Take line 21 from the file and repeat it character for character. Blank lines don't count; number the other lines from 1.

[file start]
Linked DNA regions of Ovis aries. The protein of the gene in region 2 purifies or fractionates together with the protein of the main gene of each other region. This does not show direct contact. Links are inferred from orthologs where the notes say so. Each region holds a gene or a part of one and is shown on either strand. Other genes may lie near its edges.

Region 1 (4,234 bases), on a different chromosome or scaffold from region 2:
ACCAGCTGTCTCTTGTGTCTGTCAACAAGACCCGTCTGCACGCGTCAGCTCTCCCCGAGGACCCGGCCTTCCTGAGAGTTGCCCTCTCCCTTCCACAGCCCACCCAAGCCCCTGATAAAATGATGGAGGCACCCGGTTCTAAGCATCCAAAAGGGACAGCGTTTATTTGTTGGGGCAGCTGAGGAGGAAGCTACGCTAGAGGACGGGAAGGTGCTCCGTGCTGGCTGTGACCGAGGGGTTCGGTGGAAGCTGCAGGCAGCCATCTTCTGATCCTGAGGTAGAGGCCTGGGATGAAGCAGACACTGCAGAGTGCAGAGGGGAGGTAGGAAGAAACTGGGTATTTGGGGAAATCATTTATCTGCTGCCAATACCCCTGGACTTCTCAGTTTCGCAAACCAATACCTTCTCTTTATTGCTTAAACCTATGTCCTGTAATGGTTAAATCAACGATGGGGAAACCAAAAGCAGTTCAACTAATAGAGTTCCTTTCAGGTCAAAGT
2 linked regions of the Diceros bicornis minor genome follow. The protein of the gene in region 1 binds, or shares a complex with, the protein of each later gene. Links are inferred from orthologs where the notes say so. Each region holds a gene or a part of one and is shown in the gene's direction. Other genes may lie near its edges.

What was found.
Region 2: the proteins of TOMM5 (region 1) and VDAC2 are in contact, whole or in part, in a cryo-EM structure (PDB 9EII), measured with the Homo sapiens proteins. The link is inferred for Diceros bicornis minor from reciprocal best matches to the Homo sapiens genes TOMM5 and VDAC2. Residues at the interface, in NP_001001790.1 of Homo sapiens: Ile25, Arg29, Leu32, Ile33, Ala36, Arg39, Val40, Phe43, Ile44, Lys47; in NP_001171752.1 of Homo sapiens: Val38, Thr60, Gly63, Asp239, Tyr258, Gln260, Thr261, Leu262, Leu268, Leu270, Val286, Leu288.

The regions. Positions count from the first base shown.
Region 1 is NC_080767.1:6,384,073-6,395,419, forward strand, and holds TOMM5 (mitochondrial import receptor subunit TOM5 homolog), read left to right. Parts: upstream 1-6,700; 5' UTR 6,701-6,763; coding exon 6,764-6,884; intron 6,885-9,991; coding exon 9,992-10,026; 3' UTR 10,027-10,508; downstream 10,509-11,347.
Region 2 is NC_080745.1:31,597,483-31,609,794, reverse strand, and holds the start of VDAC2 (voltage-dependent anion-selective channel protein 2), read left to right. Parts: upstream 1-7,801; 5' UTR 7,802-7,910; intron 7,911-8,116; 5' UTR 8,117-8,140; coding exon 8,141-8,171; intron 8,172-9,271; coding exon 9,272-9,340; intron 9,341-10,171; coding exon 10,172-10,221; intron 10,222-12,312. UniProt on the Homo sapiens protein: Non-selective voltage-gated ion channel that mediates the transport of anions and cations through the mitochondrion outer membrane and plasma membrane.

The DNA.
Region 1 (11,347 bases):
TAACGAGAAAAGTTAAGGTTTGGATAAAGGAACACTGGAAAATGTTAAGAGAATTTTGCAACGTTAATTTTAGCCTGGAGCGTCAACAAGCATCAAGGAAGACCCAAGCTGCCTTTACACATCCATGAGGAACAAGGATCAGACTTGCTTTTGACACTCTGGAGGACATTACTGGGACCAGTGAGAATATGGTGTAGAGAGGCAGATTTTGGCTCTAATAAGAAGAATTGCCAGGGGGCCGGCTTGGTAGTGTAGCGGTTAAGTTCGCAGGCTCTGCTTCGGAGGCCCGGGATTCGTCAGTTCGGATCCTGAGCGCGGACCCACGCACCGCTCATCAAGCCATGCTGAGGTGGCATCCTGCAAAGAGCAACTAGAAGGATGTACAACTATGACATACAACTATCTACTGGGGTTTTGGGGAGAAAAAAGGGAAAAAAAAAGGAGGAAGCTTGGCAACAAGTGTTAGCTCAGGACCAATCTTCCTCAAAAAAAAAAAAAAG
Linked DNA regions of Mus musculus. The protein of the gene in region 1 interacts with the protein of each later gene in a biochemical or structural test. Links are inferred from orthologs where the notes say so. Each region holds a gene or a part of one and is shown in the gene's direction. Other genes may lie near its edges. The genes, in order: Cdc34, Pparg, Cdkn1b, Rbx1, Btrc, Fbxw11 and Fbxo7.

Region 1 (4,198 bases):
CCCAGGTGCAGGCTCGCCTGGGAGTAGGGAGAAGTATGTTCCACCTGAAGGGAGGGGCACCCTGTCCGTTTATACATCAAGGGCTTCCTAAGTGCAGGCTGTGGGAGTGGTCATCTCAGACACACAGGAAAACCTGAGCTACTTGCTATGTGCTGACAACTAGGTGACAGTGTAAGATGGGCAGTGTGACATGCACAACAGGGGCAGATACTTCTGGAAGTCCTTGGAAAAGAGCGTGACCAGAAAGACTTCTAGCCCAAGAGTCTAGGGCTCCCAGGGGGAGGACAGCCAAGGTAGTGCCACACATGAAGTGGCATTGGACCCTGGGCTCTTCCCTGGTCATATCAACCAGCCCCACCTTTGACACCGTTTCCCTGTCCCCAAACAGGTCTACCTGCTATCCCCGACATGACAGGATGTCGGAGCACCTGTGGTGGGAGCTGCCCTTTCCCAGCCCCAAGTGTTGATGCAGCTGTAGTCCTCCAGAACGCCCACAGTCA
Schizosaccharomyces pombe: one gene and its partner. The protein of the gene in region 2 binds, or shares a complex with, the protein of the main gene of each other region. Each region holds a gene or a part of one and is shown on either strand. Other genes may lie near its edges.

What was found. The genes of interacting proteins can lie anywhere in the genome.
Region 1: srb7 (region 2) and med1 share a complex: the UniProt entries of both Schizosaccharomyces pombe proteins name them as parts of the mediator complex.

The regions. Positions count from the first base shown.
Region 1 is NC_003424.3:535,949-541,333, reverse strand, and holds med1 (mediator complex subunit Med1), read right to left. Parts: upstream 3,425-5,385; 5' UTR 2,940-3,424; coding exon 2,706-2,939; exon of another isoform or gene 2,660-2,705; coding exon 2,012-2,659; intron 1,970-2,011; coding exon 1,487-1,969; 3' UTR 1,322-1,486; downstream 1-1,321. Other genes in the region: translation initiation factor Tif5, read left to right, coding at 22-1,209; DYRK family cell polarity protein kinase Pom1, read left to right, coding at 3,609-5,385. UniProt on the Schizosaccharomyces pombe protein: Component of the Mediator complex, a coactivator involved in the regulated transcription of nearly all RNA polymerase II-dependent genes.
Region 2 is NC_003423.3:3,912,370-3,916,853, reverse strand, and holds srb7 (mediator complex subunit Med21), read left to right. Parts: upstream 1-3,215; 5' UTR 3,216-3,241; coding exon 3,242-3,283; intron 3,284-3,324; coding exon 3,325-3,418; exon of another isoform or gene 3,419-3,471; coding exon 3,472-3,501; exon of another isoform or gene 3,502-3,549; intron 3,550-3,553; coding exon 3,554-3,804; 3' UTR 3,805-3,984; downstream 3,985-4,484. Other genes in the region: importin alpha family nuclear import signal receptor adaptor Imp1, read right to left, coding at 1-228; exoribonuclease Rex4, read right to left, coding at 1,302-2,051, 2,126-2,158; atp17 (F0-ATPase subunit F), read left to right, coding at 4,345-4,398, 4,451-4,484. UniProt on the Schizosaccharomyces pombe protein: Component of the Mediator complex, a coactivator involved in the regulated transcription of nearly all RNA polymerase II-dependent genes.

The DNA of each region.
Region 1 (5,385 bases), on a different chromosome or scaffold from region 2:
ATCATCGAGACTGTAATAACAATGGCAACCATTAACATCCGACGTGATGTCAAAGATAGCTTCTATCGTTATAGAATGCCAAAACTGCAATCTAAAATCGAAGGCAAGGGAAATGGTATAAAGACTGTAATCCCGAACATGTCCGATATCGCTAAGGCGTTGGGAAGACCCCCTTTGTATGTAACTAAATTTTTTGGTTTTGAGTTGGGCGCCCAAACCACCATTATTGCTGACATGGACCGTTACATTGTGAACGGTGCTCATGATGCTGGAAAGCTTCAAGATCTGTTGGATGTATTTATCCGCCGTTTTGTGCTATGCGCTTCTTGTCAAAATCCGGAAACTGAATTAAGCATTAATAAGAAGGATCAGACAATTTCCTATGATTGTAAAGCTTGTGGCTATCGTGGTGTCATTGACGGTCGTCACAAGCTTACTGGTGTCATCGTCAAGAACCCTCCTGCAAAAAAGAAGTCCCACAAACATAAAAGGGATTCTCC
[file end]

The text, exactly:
Region 2 is NC_003423.3:3,912,370-3,916,853, reverse strand, and holds srb7 (mediator complex subunit Med21), read left to right. Parts: upstream 1-3,215; 5' UTR 3,216-3,241; coding exon 3,242-3,283; intron 3,284-3,324; coding exon 3,325-3,418; exon of another isoform or gene 3,419-3,471; coding exon 3,472-3,501; exon of another isoform or gene 3,502-3,549; intron 3,550-3,553; coding exon 3,554-3,804; 3' UTR 3,805-3,984; downstream 3,985-4,484. Other genes in the region: importin alpha family nuclear import signal receptor adaptor Imp1, read right to left, coding at 1-228; exoribonuclease Rex4, read right to left, coding at 1,302-2,051, 2,126-2,158; atp17 (F0-ATPase subunit F), read left to right, coding at 4,345-4,398, 4,451-4,484. UniProt on the Schizosaccharomyces pombe protein: Component of the Mediator complex, a coactivator involved in the regulated transcription of nearly all RNA polymerase II-dependent genes.